This piece, written by NBBJ CMO Tim Leberecht, originally appeared on the World Economic Forum blog.
“In skating over thin ice,” the poet Ralph Waldo Emerson wrote, “our safety is in our speed.” But what if we can no longer cope with the speed? There are signs that technological innovations are outpacing us as individuals, as well as the institutions we rely on.
At the individual level, the Internet and all the things that it connects has pervaded all aspects of our lives, from companies like Amazon and Google using consumer data to create highly targeted products and ads, to the “Quantified Self” movement enabling consumers to monitor and govern their lifestyles, from how many calories we burn to how well we sleep. As our own media channels, we’re always on the air, always on the record. Big Brother has become “Little Sister”: we are volunteering personal data at massive scale and operate in a state of permanent self-surveillance.
With it come dramatic changes to our social customs and behavior. Our always-on culture and business — “time machoism,” as Ann Marie Slaughter calls it — has turned us into victims of attention-deficit-disorder or, more mildly, “continuous partial attention,” to use a term coined by Linda Stone. Social genomics studies suggest that not only our productivity, but also our evolutionary capacity to connect with others is diminished by digital overload. A popular recent video on YouTube, “I Forgot My Phone,” illustrates how much we miss out on living our lives as we rely on our gadgets to capture them. Furthermore, in a world where everything is recorded and stored, we may deprive ourselves of the ability to form memories, and consequently, to forget and to forgive.
At the societal level, there are concerns that technology is causing huge shifts that our institutions and value systems can no longer keep up with. Others fear that technological innovation is erasing the middle class, as Jaron Lanier contends in his book “Who Owns the Future?”: “Kodak employed 140,000 people, Instagram 13,” he points out. Finally, Evgeny Morozov warns us of “solutionism,” a mindset he finds preeminent in Silicon Valley and rejects as a myopic belief in solving the world’s problems through software fixes and patches “designed in California.”
But it’s not all doom and gloom. In return for our apparent losses, we gain two compelling benefits: comfort and efficiency. As consumers, we appreciate technology because it makes life easier, and the world smaller and flatter. As institutions, technological innovations not only enhance our productivity and sense of control, but also open up new commercial opportunities.
I would like to propose a third gain, hoping that amidst the age-old dialectic between the good and bad sides of new technology there is space for a new notion of value: what if technology is there not only to serve us but also to challenge us? Only if we familiarize ourselves with discomfort will we be able to cope with the unexpected, the inexplicable, the messy: in other words, life.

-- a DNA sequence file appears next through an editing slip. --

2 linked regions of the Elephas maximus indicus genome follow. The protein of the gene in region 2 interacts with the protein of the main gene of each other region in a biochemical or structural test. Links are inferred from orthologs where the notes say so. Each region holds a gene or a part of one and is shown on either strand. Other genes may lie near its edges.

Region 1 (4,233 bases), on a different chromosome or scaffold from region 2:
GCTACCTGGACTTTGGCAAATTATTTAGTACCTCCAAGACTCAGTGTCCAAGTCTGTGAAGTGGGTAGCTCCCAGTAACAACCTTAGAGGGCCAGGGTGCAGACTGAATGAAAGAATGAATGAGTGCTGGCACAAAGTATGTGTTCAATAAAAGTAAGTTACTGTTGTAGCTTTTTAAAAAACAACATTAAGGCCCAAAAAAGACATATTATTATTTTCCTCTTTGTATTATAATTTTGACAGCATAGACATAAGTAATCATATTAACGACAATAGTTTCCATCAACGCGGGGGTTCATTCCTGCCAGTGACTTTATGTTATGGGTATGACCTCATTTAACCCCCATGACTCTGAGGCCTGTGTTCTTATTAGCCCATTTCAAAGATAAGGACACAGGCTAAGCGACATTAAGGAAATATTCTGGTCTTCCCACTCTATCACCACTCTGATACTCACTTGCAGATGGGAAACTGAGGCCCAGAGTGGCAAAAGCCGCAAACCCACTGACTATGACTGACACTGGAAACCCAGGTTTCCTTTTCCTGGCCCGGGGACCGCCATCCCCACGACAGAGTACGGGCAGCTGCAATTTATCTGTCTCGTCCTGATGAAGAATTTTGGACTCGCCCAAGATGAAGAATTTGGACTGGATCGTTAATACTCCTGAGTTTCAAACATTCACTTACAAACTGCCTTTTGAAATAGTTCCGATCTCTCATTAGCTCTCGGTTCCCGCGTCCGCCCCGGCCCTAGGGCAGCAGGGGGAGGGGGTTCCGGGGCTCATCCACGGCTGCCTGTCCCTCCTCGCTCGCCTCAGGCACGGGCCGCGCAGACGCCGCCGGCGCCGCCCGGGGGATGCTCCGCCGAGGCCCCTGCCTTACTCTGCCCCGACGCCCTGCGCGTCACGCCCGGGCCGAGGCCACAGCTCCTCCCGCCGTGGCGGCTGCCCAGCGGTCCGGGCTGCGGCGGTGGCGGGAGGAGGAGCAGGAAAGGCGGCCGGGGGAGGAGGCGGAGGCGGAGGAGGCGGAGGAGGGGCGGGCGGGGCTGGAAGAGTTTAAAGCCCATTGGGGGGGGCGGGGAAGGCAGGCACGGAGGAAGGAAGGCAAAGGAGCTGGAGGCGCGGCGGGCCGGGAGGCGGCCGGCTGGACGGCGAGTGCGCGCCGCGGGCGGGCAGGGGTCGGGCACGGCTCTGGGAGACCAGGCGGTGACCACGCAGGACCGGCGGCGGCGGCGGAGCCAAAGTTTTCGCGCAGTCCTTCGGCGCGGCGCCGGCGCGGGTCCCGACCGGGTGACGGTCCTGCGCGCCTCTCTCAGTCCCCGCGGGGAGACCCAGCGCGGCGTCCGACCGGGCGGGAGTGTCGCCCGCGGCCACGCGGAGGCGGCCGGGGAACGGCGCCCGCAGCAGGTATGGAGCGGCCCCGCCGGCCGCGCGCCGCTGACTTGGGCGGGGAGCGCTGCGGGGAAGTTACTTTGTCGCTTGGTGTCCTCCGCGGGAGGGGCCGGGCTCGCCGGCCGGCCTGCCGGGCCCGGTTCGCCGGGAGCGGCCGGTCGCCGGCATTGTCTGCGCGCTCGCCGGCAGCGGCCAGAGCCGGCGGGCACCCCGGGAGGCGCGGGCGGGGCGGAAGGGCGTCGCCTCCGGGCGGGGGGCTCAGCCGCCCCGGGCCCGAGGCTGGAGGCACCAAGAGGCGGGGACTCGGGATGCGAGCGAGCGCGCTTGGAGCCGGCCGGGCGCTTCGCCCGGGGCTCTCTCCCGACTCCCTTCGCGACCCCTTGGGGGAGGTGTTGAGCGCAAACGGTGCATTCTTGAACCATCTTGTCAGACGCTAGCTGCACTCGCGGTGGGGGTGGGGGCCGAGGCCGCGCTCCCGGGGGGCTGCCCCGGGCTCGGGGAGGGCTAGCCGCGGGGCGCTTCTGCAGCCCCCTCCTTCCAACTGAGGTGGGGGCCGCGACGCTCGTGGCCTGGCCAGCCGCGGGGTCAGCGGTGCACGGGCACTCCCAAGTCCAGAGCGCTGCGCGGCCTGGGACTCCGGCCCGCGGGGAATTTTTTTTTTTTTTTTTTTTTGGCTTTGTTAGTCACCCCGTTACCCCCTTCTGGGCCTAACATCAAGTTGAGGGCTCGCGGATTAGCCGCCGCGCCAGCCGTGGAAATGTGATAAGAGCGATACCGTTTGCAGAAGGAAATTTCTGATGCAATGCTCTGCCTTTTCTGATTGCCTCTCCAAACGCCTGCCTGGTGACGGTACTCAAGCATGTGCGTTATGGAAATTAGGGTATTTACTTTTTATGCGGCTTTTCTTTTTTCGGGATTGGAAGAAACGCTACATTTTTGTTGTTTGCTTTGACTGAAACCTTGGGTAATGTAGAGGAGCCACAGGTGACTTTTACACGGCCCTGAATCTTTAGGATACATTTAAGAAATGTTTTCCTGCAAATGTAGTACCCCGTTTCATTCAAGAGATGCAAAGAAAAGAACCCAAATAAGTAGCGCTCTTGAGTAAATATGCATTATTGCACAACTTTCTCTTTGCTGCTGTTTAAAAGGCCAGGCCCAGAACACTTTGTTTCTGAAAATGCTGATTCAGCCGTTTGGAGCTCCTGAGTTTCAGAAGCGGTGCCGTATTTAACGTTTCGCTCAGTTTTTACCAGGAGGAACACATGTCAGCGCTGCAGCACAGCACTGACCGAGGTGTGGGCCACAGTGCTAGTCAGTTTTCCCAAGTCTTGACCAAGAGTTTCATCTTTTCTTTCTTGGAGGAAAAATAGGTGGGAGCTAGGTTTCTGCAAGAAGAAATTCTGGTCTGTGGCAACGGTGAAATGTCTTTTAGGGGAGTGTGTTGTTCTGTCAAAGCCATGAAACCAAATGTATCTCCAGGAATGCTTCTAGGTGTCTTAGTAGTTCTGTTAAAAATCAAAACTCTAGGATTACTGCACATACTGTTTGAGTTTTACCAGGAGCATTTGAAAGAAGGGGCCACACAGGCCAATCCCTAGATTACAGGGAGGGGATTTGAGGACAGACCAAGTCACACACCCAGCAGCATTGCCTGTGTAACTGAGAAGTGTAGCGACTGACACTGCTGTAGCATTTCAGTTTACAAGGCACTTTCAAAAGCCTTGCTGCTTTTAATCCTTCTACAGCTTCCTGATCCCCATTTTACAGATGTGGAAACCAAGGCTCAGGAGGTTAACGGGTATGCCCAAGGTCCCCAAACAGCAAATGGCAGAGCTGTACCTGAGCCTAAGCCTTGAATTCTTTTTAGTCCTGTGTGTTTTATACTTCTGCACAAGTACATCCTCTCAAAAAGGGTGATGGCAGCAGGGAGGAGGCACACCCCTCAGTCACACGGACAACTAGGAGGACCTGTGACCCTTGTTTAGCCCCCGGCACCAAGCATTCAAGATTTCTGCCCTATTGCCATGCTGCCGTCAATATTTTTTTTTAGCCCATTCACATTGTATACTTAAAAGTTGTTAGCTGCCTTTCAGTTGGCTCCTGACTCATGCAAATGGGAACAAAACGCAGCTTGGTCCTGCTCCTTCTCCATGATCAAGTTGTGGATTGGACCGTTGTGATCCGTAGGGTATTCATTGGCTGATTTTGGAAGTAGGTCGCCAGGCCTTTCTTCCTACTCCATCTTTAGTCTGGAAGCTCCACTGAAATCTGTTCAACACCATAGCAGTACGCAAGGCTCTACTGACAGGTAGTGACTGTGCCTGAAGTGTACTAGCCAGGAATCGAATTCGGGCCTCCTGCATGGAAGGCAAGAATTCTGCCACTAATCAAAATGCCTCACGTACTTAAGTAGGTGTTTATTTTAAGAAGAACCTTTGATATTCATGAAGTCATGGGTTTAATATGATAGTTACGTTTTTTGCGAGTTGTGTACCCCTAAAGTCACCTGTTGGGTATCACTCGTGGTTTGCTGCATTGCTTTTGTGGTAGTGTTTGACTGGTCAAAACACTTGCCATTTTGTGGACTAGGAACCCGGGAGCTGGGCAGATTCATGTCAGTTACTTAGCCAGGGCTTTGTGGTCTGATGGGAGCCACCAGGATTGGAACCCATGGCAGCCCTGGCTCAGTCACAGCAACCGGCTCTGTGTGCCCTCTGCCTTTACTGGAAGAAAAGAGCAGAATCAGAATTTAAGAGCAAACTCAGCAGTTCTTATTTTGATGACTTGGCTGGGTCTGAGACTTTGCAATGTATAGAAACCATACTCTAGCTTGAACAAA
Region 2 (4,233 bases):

What I’m advocating is “poetic technology.” Poetic technology is driven by curiosity and aims to create moments of sheer beauty, delight and surprise. It makes our lives richer, not faster, and makes us wiser, not smarter, in the process. It adds strangeness and romance to our lives, instead of demystifying and commoditizing them. Poetic technology can be a single feature, or something embedded as a ‘hidden treasure’ in otherwise more utilitarian products and services.
Here are some examples:
Twitter is a news and information sharing platform, but it is also a poetic medium: a powerful vehicle for self-expression, for impressionist musings, and even new art forms (such as the 140-character novel or NeinQuarterly’s bitter-sweet haikus). The School of Poetic Computation in New York focuses on “artistic interventions." The founders say their intention is to promote work that is strange, impractical and magical. First projects include an “Eyewriter” that allows graffiti writers to draw with their eyes and a “Sonic Wire Sculptor” that uses a 3D drawing tool to create music.
Online flight tracking sites such as FlightRadar 24 or FlightAware not only provide useful information but, with their congested air traffic maps, also serve as pure visual spectacle. I know people who spend hours on them in front of their computer — a seemingly senseless activity and yet an example of focus and “thick” presence.
Apple’s Siri and other speech recognition avatars offer some built-in friction as well. The small deviances in the program —when Siri doesn’t know the answer to a question (see, for instance, what Siri responds when you ask her about God on a Canadian iPhone) are moments of poetry that bring us back to a childish sense of wonder.
These are small, humble examples, but they make the point. Poetic technology is not a substitute for the critical role that technology can play in our lives. It can, however, be an extension, a third way that balances the benefits of conventional technological innovation with small moments of attachment and meaning. Poetic technology can be pointless, but it provides us with a sense of being in the moment that we seem to have lost under the regime of hyper-connectivity. To return to Emerson, poetic technology may not slow down the speed at which we’re skating, but it might make the ice thicker.